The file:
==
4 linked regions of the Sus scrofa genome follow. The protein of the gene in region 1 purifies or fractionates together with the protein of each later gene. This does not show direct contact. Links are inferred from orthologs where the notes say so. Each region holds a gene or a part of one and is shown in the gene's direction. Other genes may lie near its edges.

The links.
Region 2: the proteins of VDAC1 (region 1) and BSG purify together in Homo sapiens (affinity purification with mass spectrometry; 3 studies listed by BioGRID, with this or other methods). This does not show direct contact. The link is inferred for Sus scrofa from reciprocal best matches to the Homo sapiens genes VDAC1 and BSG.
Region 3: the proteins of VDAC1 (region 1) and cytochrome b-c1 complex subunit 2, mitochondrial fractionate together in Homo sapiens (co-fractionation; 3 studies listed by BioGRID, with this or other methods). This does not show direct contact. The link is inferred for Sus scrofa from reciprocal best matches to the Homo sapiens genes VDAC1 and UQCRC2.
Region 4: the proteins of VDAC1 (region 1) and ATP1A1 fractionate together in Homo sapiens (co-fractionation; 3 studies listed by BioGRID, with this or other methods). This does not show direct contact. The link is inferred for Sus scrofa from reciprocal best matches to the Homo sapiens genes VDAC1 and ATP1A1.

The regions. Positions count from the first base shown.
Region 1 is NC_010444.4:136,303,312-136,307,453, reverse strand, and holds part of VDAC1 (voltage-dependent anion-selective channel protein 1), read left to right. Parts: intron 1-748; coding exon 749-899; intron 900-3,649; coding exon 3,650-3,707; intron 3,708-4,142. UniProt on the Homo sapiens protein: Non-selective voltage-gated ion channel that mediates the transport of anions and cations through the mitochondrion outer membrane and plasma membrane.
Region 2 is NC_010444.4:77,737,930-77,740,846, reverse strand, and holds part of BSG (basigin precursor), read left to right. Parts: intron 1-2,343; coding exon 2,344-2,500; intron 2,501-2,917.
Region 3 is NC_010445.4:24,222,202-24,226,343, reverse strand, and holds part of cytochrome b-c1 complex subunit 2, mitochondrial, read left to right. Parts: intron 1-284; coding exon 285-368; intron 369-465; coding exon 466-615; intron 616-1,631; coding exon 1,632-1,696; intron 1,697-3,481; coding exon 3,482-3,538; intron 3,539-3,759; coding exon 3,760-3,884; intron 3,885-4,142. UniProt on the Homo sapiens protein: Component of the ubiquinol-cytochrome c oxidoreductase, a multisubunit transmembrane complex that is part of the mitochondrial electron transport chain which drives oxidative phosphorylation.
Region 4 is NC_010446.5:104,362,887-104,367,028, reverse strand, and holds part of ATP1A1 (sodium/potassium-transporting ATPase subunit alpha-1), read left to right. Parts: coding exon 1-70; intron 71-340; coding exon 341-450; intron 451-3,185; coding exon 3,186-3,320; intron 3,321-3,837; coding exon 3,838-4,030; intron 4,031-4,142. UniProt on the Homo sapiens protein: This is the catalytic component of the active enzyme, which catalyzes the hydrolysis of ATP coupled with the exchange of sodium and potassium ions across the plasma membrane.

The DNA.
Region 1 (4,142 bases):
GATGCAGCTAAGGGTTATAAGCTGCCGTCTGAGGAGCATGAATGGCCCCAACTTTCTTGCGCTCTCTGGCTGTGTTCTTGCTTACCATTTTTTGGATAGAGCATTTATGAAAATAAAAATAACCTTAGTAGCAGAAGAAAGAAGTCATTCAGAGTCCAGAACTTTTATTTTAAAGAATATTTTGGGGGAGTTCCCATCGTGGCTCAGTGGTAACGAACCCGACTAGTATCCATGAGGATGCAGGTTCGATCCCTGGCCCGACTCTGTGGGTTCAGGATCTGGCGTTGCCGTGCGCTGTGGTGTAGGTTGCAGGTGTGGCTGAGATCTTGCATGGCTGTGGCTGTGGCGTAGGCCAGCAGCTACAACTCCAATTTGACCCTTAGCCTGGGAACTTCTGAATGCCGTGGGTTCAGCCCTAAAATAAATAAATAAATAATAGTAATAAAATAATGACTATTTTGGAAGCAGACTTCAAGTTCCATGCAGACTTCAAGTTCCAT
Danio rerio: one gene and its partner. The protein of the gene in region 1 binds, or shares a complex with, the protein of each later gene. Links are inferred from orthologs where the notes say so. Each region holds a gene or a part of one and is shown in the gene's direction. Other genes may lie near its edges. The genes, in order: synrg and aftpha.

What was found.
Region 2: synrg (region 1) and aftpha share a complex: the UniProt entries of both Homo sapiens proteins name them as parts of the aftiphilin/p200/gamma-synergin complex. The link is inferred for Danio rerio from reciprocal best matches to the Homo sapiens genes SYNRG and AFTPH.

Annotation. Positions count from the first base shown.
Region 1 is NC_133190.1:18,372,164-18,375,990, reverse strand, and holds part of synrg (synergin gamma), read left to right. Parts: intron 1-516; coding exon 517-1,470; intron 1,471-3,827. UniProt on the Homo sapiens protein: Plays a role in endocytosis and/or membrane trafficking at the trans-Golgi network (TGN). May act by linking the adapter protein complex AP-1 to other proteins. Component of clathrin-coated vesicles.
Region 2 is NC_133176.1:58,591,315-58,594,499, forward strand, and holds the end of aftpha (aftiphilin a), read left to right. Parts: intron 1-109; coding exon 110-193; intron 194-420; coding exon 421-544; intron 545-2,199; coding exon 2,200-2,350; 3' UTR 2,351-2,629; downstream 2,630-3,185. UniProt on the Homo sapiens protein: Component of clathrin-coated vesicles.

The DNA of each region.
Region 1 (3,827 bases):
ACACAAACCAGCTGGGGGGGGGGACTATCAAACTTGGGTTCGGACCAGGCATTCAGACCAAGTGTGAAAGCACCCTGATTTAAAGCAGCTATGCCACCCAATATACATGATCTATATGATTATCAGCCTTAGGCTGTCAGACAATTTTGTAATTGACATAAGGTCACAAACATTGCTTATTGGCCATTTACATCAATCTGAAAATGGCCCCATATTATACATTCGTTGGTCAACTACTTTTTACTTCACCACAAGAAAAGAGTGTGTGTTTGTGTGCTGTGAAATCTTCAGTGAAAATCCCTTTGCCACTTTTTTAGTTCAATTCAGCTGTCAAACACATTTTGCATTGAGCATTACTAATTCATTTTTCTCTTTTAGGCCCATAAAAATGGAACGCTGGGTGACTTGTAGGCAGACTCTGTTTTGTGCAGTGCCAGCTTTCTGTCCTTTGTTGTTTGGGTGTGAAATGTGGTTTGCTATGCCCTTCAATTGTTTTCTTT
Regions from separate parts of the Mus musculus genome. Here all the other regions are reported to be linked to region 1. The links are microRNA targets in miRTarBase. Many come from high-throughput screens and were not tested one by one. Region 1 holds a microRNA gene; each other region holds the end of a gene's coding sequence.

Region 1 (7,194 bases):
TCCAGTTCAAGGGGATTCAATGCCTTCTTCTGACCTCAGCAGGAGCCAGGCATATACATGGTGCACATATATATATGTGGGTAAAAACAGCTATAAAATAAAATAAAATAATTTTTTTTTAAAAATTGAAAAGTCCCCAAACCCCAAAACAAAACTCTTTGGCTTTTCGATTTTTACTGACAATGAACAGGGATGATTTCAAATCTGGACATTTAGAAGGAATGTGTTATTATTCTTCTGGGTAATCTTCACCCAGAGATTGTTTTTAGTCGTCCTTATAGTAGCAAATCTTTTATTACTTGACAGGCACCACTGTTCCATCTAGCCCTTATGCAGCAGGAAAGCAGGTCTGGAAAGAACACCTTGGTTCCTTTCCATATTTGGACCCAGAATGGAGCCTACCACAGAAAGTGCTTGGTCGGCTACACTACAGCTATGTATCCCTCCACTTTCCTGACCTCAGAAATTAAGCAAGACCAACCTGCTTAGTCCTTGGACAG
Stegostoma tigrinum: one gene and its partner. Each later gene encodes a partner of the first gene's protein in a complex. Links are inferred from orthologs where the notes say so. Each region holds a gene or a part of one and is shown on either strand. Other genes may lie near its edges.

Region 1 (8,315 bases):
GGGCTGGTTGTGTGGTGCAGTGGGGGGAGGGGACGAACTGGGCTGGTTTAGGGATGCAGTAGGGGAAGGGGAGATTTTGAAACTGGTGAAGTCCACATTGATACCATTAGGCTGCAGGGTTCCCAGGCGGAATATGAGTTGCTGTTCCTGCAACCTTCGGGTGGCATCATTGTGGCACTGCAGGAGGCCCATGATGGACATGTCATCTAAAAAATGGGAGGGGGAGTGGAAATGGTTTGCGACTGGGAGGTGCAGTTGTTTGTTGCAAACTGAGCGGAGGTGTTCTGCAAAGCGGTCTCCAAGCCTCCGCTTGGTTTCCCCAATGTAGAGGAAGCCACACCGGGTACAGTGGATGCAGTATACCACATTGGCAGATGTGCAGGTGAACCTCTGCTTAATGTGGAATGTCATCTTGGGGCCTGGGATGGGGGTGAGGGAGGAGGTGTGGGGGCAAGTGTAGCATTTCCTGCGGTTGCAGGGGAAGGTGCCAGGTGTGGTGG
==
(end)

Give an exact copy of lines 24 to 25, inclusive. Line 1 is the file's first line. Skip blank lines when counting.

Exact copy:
Region 1 (7,194 bases):
TCCAGTTCAAGGGGATTCAATGCCTTCTTCTGACCTCAGCAGGAGCCAGGCATATACATGGTGCACATATATATATGTGGGTAAAAACAGCTATAAAATAAAATAAAATAATTTTTTTTTAAAAATTGAAAAGTCCCCAAACCCCAAAACAAAACTCTTTGGCTTTTCGATTTTTACTGACAATGAACAGGGATGATTTCAAATCTGGACATTTAGAAGGAATGTGTTATTATTCTTCTGGGTAATCTTCACCCAGAGATTGTTTTTAGTCGTCCTTATAGTAGCAAATCTTTTATTACTTGACAGGCACCACTGTTCCATCTAGCCCTTATGCAGCAGGAAAGCAGGTCTGGAAAGAACACCTTGGTTCCTTTCCATATTTGGACCCAGAATGGAGCCTACCACAGAAAGTGCTTGGTCGGCTACACTACAGCTATGTATCCCTCCACTTTCCTGACCTCAGAAATTAAGCAAGACCAACCTGCTTAGTCCTTGGACAG